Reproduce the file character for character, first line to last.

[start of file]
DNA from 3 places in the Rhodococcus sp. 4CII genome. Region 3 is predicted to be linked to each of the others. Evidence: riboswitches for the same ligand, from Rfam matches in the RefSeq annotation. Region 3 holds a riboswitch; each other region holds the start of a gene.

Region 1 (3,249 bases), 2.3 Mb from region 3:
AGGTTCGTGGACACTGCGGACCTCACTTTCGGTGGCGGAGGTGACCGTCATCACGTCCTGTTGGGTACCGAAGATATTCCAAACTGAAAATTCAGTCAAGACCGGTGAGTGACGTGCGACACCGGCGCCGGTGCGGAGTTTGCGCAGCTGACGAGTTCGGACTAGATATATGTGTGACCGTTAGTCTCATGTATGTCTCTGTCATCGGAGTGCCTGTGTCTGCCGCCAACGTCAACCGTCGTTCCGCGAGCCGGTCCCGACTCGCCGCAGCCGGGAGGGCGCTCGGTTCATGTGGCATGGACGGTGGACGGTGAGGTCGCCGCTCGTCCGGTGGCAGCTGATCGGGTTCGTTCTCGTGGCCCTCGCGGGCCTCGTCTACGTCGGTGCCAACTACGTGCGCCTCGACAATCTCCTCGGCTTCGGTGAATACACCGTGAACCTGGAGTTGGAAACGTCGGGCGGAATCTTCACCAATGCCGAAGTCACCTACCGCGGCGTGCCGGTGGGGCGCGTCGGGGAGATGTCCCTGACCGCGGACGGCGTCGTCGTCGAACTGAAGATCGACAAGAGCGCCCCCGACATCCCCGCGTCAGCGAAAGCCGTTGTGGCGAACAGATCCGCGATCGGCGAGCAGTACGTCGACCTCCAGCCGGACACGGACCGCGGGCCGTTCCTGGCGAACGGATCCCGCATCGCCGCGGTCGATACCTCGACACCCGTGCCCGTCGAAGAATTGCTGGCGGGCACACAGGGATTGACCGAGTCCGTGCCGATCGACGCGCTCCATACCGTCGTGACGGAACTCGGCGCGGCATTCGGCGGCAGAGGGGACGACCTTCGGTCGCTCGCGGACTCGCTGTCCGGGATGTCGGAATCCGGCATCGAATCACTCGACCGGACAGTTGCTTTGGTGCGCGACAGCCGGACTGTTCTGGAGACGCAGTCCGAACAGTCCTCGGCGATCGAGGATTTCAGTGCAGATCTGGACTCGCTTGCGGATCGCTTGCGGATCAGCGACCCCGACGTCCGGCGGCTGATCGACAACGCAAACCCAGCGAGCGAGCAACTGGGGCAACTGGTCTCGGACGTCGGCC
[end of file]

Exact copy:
DNA from 3 places in the Rhodococcus sp. 4CII genome. Region 3 is predicted to be linked to each of the others. Evidence: riboswitches for the same ligand, from Rfam matches in the RefSeq annotation. Region 3 holds a riboswitch; each other region holds the start of a gene.

Region 1 (3,249 bases), 2.3 Mb from region 3:
AGGTTCGTGGACACTGCGGACCTCACTTTCGGTGGCGGAGGTGACCGTCATCACGTCCTGTTGGGTACCGAAGATATTCCAAACTGAAAATTCAGTCAAGACCGGTGAGTGACGTGCGACACCGGCGCCGGTGCGGAGTTTGCGCAGCTGACGAGTTCGGACTAGATATATGTGTGACCGTTAGTCTCATGTATGTCTCTGTCATCGGAGTGCCTGTGTCTGCCGCCAACGTCAACCGTCGTTCCGCGAGCCGGTCCCGACTCGCCGCAGCCGGGAGGGCGCTCGGTTCATGTGGCATGGACGGTGGACGGTGAGGTCGCCGCTCGTCCGGTGGCAGCTGATCGGGTTCGTTCTCGTGGCCCTCGCGGGCCTCGTCTACGTCGGTGCCAACTACGTGCGCCTCGACAATCTCCTCGGCTTCGGTGAATACACCGTGAACCTGGAGTTGGAAACGTCGGGCGGAATCTTCACCAATGCCGAAGTCACCTACCGCGGCGTGCCGGTGGGGCGCGTCGGGGAGATGTCCCTGACCGCGGACGGCGTCGTCGTCGAACTGAAGATCGACAAGAGCGCCCCCGACATCCCCGCGTCAGCGAAAGCCGTTGTGGCGAACAGATCCGCGATCGGCGAGCAGTACGTCGACCTCCAGCCGGACACGGACCGCGGGCCGTTCCTGGCGAACGGATCCCGCATCGCCGCGGTCGATACCTCGACACCCGTGCCCGTCGAAGAATTGCTGGCGGGCACACAGGGATTGACCGAGTCCGTGCCGATCGACGCGCTCCATACCGTCGTGACGGAACTCGGCGCGGCATTCGGCGGCAGAGGGGACGACCTTCGGTCGCTCGCGGACTCGCTGTCCGGGATGTCGGAATCCGGCATCGAATCACTCGACCGGACAGTTGCTTTGGTGCGCGACAGCCGGACTGTTCTGGAGACGCAGTCCGAACAGTCCTCGGCGATCGAGGATTTCAGTGCAGATCTGGACTCGCTTGCGGATCGCTTGCGGATCAGCGACCCCGACGTCCGGCGGCTGATCGACAACGCAAACCCAGCGAGCGAGCAACTGGGGCAACTGGTCTCGGACGTCGGCC